At least six confirmed dead in Texas tornadoes

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GRANBURY, Texas (AP) — A rash of tornadoes slammed into several small communities in North Texas overnight, leaving at least six people dead, dozens more injured and hundreds homeless. The violent spring storm scattered bodies, flattened homes and threw trailers onto cars.

In Granbury, the worst-hit city, a tornado tore through two neighborhoods around 8 p.m. Wednesday. Resident Elizabeth Tovar said fist-sized hail heralded the tornado’s arrival and prompted her and her family to hide in their bathroom.

“We were all, like, hugging in the bathtub and that’s when it started happening. I heard glass shattering and I knew my house was going,” Tovar said, shaking her head. “We looked up and ... the whole ceiling was gone.”

Behind one house, a detached garage was stripped of most of its aluminum siding, the door caved in and the roof torn off. A tree behind the house was stripped of its branches and a vacant doublewide mobile home on an adjoining lot was torn apart.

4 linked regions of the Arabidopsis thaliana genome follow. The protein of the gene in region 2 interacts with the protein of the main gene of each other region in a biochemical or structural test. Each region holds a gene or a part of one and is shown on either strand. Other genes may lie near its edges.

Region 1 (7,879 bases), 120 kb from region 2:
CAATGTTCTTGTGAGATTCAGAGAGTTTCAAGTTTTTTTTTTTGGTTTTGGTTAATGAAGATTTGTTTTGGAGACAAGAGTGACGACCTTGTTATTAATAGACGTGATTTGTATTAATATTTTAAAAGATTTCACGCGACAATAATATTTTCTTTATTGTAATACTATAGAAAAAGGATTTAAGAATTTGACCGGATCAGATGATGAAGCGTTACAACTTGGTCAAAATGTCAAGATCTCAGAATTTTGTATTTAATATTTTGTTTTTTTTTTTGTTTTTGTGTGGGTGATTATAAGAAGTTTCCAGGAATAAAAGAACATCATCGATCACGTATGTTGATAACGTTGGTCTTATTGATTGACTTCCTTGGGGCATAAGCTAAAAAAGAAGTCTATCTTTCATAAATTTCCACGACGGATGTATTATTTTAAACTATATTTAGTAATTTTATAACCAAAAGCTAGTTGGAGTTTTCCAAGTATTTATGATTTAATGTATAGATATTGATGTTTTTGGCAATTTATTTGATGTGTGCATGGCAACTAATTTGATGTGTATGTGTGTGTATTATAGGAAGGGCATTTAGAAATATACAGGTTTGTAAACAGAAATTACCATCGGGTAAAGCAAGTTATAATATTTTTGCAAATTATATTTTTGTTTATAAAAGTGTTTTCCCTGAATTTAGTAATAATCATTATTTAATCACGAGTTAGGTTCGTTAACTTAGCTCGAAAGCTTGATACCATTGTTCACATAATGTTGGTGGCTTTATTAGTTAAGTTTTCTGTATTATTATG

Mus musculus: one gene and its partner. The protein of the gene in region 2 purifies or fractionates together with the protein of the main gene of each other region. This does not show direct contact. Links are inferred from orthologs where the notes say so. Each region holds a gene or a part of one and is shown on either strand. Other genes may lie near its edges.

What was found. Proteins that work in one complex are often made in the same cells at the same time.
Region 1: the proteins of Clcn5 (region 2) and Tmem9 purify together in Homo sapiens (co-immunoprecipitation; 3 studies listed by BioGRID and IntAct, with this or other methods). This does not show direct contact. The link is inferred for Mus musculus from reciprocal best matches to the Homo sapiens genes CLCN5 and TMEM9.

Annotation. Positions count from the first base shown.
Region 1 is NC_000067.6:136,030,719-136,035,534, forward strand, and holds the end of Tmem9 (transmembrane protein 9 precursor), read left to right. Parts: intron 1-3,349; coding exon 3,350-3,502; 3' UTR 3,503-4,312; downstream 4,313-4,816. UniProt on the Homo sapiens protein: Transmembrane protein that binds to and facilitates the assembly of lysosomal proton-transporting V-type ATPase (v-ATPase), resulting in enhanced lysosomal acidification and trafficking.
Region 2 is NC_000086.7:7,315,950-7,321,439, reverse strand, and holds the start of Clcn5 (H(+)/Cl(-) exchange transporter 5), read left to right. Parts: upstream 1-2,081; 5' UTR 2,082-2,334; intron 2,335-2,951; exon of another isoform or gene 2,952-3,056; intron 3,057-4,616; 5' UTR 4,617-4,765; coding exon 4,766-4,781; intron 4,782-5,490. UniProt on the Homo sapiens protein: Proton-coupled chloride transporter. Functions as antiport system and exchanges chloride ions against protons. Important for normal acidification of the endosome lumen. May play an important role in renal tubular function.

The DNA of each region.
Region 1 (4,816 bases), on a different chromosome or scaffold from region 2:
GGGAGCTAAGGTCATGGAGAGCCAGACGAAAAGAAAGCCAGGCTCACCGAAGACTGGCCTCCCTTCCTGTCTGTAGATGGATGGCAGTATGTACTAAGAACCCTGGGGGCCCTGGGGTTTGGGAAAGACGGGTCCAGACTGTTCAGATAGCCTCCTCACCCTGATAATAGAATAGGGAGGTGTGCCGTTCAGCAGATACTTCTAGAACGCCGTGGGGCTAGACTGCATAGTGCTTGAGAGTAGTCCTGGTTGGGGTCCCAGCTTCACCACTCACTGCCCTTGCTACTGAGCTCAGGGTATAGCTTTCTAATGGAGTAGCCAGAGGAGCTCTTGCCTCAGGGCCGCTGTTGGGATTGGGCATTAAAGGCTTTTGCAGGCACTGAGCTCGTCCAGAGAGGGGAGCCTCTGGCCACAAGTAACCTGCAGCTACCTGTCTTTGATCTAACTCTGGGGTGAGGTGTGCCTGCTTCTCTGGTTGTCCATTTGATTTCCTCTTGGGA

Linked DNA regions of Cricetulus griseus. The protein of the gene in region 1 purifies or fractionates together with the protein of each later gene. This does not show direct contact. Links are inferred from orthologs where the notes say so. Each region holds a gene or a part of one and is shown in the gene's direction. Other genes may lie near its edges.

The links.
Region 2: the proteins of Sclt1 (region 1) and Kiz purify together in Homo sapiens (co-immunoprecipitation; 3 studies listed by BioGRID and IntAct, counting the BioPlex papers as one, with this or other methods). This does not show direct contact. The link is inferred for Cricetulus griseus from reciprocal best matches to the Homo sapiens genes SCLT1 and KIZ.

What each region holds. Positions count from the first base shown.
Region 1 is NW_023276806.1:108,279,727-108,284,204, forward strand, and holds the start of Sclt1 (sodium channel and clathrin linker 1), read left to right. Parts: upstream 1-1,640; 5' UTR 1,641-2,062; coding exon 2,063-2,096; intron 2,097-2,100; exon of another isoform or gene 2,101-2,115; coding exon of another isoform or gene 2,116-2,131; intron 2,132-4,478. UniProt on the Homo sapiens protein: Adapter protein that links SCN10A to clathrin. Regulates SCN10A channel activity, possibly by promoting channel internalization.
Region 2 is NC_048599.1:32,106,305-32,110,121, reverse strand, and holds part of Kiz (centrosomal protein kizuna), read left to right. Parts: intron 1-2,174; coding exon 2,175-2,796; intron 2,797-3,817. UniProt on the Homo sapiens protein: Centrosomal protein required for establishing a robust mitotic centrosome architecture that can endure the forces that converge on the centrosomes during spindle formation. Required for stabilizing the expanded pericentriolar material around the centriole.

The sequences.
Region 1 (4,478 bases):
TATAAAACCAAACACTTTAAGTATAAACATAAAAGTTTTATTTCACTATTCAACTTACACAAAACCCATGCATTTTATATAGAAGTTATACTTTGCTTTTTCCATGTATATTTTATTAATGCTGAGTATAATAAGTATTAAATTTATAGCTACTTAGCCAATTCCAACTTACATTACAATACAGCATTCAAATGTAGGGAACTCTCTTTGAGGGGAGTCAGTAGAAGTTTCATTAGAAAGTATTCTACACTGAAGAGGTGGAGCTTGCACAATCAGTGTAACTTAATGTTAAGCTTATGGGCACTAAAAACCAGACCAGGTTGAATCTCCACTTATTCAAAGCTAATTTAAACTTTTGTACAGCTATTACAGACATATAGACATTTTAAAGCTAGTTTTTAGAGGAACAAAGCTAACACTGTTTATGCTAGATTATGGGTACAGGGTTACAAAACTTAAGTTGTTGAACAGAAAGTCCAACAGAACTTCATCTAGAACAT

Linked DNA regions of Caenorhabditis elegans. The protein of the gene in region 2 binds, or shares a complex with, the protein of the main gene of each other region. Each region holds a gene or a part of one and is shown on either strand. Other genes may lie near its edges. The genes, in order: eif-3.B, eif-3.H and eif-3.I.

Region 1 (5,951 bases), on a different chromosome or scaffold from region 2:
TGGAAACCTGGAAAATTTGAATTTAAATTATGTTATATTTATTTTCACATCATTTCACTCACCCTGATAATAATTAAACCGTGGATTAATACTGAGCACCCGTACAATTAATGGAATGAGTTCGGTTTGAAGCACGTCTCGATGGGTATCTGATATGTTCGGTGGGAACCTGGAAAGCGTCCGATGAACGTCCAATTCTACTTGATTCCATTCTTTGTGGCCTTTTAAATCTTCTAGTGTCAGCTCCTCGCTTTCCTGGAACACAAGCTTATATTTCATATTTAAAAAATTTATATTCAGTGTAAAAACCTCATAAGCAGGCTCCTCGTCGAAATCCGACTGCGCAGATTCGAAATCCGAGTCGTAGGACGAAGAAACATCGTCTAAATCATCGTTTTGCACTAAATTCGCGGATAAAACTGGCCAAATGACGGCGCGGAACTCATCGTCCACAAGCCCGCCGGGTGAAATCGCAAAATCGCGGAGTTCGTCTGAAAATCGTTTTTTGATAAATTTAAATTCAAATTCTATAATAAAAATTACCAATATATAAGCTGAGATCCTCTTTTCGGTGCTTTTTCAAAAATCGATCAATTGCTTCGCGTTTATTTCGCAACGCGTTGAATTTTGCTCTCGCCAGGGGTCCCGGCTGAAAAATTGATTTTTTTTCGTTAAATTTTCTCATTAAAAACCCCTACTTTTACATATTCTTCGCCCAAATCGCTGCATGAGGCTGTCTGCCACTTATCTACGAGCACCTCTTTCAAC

Daniel and Amanda Layne initially thought they were safe sheltering under their carport. But then “it started getting worse and worse,” and the couple took shelter in their bathroom, Daniel Layne said.

“The windows and the cars are gone. Both our cars are messed up. I had a big shop. Ain’t a piece of it left now,” Layne said with a shrug.

Hood County Sheriff Roger Deeds described the devastating aftermath and the hunt for bodies in Granbury, about 40 miles southwest of Fort Worth.

“Some were found in houses. Some were found around houses,” Deeds said. “There was a report that two of these people that they found were not even near their homes. So we’re going to have to search the area out there.”

Seven people remain unaccounted and authorities hope they are all staying with family or friends, Deeds said at a news conference this morning. Emergency responders were combing the area and worked to identify the six adults whose remains were found, he said.

He said 37 injured people were treated at hospitals.

Harold Brooks, a meteorologist at the National Weather Service’s severe storm lab in Norman, Okla., said May 15 is the latest into the month that the U.S. has had to wait for its first significant tornadoes of the year. Brooks said he would expect 2013 to be one of the least lethal tornado years since the agency started keeping records in 1954.

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